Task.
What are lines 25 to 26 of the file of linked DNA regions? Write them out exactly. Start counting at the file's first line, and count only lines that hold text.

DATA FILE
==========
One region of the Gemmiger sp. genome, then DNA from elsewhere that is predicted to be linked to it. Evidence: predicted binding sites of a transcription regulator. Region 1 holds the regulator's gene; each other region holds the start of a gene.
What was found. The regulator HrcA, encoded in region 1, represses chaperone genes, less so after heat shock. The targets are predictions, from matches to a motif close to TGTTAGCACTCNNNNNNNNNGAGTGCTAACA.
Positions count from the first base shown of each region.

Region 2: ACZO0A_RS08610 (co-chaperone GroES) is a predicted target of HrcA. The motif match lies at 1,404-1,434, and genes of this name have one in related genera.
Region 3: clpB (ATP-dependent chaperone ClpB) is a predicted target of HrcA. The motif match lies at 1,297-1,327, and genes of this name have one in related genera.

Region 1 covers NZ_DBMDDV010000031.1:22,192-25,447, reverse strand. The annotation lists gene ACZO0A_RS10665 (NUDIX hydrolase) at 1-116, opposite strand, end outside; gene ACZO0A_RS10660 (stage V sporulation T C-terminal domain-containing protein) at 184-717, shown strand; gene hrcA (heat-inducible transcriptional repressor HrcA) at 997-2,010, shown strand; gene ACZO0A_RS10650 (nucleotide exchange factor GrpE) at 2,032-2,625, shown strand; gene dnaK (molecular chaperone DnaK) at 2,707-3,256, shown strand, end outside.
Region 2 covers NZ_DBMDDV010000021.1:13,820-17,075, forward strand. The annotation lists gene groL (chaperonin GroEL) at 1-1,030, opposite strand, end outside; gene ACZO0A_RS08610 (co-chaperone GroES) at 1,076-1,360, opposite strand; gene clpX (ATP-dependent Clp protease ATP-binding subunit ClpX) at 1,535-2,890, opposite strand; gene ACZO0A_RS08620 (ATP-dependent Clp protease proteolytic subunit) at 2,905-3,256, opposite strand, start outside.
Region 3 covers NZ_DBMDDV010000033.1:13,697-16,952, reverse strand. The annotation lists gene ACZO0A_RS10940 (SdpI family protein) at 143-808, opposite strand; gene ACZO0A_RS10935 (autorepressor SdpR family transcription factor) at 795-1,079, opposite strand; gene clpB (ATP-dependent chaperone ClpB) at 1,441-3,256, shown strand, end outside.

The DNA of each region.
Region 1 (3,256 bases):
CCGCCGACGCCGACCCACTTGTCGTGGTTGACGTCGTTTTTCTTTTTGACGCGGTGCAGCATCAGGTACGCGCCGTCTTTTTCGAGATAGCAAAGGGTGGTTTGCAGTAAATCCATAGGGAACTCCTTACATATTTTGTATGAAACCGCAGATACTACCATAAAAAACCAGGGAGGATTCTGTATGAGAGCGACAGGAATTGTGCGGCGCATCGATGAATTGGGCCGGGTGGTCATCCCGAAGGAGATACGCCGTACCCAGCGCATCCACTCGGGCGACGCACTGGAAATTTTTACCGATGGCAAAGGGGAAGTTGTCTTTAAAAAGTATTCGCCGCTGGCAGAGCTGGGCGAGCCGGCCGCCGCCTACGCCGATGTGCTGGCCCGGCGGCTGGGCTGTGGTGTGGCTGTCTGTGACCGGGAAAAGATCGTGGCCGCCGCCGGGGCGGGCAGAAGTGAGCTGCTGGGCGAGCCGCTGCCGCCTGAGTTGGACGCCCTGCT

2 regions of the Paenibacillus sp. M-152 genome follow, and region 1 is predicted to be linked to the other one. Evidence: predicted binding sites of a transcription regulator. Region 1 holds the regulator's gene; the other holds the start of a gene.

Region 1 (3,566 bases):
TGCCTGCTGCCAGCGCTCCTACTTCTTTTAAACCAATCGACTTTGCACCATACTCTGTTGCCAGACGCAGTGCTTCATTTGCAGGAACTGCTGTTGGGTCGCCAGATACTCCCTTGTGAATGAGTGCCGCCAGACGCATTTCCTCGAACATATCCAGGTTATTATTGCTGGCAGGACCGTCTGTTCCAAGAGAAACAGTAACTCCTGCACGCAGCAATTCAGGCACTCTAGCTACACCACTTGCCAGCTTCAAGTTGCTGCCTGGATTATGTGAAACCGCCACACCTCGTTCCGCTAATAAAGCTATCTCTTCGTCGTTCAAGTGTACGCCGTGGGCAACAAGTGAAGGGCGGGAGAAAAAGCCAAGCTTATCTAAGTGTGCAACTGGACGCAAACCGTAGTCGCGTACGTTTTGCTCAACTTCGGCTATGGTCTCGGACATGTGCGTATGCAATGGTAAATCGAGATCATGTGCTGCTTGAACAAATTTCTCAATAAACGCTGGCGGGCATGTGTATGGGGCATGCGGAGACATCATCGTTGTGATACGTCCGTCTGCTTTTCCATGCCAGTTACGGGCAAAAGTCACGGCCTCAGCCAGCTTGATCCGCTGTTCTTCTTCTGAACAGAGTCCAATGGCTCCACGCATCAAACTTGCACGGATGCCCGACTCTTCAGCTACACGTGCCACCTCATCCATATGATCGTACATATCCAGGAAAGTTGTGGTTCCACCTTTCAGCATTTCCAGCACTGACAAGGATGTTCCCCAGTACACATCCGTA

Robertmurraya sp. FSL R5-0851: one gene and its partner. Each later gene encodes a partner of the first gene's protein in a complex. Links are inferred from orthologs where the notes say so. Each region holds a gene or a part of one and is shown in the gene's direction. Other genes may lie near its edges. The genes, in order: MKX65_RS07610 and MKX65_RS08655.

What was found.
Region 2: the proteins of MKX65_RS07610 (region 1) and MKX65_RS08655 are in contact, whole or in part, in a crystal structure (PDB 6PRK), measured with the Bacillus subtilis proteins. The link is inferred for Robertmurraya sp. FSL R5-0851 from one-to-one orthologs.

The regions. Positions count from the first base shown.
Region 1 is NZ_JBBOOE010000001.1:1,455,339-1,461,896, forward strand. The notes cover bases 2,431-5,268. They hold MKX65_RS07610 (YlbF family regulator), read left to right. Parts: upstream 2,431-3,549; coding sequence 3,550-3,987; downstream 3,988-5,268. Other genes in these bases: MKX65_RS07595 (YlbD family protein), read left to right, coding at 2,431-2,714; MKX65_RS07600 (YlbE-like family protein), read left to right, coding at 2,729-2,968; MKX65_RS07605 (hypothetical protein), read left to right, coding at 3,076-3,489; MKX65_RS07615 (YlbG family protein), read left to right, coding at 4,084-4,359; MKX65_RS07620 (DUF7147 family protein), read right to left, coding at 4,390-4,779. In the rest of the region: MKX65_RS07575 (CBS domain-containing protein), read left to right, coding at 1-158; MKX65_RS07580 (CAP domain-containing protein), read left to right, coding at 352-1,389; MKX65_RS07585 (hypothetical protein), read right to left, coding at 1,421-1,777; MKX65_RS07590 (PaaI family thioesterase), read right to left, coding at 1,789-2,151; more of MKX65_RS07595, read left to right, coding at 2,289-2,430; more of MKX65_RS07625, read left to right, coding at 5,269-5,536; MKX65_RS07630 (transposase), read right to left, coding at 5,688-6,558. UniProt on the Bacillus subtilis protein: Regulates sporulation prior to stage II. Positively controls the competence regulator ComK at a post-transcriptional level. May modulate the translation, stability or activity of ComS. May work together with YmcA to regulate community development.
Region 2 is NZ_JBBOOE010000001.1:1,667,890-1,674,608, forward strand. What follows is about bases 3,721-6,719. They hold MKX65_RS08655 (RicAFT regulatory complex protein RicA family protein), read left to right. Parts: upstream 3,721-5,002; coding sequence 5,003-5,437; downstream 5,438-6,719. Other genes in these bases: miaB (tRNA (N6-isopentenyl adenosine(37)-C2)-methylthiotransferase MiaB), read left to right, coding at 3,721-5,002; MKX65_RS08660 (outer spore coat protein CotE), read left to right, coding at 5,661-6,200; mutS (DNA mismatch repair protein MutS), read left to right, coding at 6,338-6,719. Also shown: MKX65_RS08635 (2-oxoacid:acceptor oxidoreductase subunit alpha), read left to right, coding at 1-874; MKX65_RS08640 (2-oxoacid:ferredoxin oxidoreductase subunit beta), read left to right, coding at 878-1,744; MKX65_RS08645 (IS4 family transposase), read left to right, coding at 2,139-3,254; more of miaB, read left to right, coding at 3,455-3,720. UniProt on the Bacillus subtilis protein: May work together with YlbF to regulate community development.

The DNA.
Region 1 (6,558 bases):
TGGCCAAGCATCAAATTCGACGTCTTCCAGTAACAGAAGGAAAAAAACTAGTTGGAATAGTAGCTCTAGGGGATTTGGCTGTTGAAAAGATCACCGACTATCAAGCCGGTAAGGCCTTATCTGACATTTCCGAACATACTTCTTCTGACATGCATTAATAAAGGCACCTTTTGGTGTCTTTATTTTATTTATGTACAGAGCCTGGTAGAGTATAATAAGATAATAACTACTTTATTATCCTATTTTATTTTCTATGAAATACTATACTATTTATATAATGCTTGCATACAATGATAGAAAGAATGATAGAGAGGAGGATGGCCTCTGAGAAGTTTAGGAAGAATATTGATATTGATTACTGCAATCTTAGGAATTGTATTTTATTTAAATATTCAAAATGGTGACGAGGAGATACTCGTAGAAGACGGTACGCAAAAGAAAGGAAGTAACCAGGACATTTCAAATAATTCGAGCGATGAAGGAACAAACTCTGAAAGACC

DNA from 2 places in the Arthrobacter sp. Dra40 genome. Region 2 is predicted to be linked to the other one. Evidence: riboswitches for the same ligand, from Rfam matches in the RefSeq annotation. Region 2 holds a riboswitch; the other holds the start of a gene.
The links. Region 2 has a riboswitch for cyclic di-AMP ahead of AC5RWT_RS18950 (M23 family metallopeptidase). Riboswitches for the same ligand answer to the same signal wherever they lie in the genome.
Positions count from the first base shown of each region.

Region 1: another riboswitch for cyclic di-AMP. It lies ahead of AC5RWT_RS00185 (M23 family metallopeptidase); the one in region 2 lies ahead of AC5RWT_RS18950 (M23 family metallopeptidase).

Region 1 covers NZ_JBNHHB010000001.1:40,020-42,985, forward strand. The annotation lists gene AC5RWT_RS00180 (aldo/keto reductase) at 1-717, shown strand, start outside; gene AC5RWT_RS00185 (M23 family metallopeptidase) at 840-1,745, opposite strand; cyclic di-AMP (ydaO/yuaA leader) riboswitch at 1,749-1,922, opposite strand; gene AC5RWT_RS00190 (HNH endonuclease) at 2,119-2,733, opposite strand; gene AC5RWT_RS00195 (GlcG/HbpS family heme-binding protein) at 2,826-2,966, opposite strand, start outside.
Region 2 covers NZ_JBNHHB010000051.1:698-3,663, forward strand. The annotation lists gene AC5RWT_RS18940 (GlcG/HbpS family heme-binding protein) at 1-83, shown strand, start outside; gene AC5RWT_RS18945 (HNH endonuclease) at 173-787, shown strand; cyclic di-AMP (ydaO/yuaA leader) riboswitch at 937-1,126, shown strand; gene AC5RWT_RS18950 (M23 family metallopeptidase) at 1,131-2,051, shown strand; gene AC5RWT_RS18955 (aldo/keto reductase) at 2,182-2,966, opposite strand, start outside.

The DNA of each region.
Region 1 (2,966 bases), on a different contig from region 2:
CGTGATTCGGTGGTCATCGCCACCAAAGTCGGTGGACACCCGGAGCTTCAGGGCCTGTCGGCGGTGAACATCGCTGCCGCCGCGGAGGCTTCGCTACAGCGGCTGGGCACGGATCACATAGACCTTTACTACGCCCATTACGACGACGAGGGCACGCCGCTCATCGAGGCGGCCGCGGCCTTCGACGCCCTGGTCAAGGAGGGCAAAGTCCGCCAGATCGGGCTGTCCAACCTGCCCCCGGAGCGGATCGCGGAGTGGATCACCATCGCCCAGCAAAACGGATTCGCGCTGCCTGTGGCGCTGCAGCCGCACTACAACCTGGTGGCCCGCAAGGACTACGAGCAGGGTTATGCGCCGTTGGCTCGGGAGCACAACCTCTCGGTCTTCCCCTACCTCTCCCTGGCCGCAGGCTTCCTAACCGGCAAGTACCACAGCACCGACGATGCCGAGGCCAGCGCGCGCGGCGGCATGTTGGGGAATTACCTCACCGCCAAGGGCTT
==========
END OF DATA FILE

The links. Region 2 has a riboswitch for cyclic di-AMP ahead of AC5RWT_RS18950 (M23 family metallopeptidase). Riboswitches for the same ligand answer to the same signal wherever they lie in the genome.
Positions count from the first base shown of each region.